Having dry eyes is a common problem for Australians, occurring when the eyes do not produce enough tears, or the tears evaporate too quickly. Tears are essential for maintaining the health of the eyes and providing clear vision. They lubricate and nourish the eyes, wash away debris and irritants, and help prevent infections.
When the eyes don't produce enough tears, or the tears are not of the proper rich consistency, dry eye discomfort can result. Having eye dryness can lead to a range of symptoms, including:
- Redness or irritation
- Stinging or burning in the eyes
- A scratchy or gritty feeling in the eyes
- Excessive tearing (as the eyes try to compensate for the dryness)
- Blurred vision
- Sensitivity to light
- Difficulty wearing contact lenses
What Causes Dry Eyes?
Dry eyes can be caused by a variety of factors, including ageing, hormonal changes, certain medications, environmental factors (such as dry air or wind), and medical conditions (such as rheumatoid arthritis or Sjogren's syndrome).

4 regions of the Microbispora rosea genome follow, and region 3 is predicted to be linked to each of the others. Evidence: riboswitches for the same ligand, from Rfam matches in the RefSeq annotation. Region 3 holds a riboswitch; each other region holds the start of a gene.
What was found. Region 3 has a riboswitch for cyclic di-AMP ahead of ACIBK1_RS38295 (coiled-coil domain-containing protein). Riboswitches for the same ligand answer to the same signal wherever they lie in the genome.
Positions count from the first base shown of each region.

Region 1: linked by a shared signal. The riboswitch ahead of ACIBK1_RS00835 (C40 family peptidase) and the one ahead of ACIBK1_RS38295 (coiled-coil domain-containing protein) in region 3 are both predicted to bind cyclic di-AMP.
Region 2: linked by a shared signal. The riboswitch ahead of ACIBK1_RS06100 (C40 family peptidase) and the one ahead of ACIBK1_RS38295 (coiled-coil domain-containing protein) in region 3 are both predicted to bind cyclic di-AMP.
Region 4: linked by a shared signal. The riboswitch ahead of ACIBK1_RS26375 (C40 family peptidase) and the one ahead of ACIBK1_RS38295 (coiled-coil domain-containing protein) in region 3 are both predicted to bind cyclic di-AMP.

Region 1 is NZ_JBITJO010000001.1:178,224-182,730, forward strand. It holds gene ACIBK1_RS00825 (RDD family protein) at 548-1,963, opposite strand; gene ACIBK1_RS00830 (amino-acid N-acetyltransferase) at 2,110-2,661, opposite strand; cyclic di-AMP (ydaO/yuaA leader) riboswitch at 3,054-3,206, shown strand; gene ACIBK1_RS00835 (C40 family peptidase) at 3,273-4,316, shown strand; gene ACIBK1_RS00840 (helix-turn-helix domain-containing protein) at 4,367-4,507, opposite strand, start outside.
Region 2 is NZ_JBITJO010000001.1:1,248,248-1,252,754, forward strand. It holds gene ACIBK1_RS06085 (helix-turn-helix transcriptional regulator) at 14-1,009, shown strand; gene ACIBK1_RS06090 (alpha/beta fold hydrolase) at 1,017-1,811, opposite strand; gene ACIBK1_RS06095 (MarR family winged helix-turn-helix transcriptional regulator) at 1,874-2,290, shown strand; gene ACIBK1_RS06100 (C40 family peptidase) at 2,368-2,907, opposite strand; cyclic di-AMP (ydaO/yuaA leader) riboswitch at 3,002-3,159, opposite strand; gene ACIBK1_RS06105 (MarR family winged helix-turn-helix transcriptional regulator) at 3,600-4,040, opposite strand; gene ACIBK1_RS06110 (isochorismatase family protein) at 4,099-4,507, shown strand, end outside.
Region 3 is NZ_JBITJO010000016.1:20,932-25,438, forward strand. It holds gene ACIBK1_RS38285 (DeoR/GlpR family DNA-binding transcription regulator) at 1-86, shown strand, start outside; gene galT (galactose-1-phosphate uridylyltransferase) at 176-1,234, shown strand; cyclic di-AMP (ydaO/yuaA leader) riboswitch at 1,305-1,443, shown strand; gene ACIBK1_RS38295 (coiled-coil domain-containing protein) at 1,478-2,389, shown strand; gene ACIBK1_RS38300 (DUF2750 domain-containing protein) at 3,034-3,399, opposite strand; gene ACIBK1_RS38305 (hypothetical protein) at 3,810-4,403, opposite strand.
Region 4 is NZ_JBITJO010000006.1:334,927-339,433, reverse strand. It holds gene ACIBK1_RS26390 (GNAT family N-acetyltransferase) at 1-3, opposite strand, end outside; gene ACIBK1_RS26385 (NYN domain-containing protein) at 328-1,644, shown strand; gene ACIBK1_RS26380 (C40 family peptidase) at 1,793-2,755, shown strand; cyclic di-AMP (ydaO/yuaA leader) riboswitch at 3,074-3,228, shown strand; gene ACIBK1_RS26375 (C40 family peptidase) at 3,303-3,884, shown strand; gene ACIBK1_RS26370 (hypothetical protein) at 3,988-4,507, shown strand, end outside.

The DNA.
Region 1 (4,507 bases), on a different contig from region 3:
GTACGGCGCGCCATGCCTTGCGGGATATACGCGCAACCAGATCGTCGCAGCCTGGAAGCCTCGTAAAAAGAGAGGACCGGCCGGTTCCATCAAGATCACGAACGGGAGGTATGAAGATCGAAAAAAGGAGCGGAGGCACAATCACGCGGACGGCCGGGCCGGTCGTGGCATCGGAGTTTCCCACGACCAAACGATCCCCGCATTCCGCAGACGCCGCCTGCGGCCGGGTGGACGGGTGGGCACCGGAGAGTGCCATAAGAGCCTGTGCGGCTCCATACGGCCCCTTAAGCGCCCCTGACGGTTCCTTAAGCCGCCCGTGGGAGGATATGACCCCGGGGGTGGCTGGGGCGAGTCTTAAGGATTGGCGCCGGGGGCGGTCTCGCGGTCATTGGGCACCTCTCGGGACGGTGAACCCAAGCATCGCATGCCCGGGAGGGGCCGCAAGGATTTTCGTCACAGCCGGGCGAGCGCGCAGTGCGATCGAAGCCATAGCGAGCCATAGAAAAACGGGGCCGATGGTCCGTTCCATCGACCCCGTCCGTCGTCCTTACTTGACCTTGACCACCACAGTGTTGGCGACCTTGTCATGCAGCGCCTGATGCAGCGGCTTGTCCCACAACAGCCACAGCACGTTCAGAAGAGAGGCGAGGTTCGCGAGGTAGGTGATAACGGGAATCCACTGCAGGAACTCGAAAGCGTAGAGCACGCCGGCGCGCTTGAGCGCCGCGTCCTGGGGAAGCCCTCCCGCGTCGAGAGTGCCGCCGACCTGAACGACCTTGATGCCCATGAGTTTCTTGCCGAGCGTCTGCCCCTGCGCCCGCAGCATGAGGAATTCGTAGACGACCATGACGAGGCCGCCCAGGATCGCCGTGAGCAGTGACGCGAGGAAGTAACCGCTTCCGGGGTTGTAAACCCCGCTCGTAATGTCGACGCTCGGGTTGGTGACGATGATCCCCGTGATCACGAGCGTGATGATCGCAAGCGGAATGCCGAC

Dry Eye Treatment
Treatment for dry eyes typically involves using artificial tears or other lubricating eye drops to help keep the eyes moist. In some cases, prescription medications or other procedures may be needed to address underlying medical conditions or other contributing factors. Addressing any underlying issues is crucial to keep eye dryness from being a recurring problem.
In addition to the treatments above, there are also steps that people can take to reduce the risk of dry eyes, such as avoiding exposure to dry air or wind, taking breaks when doing tasks that require extended periods of visual concentration, and maintaining good eyelid hygiene.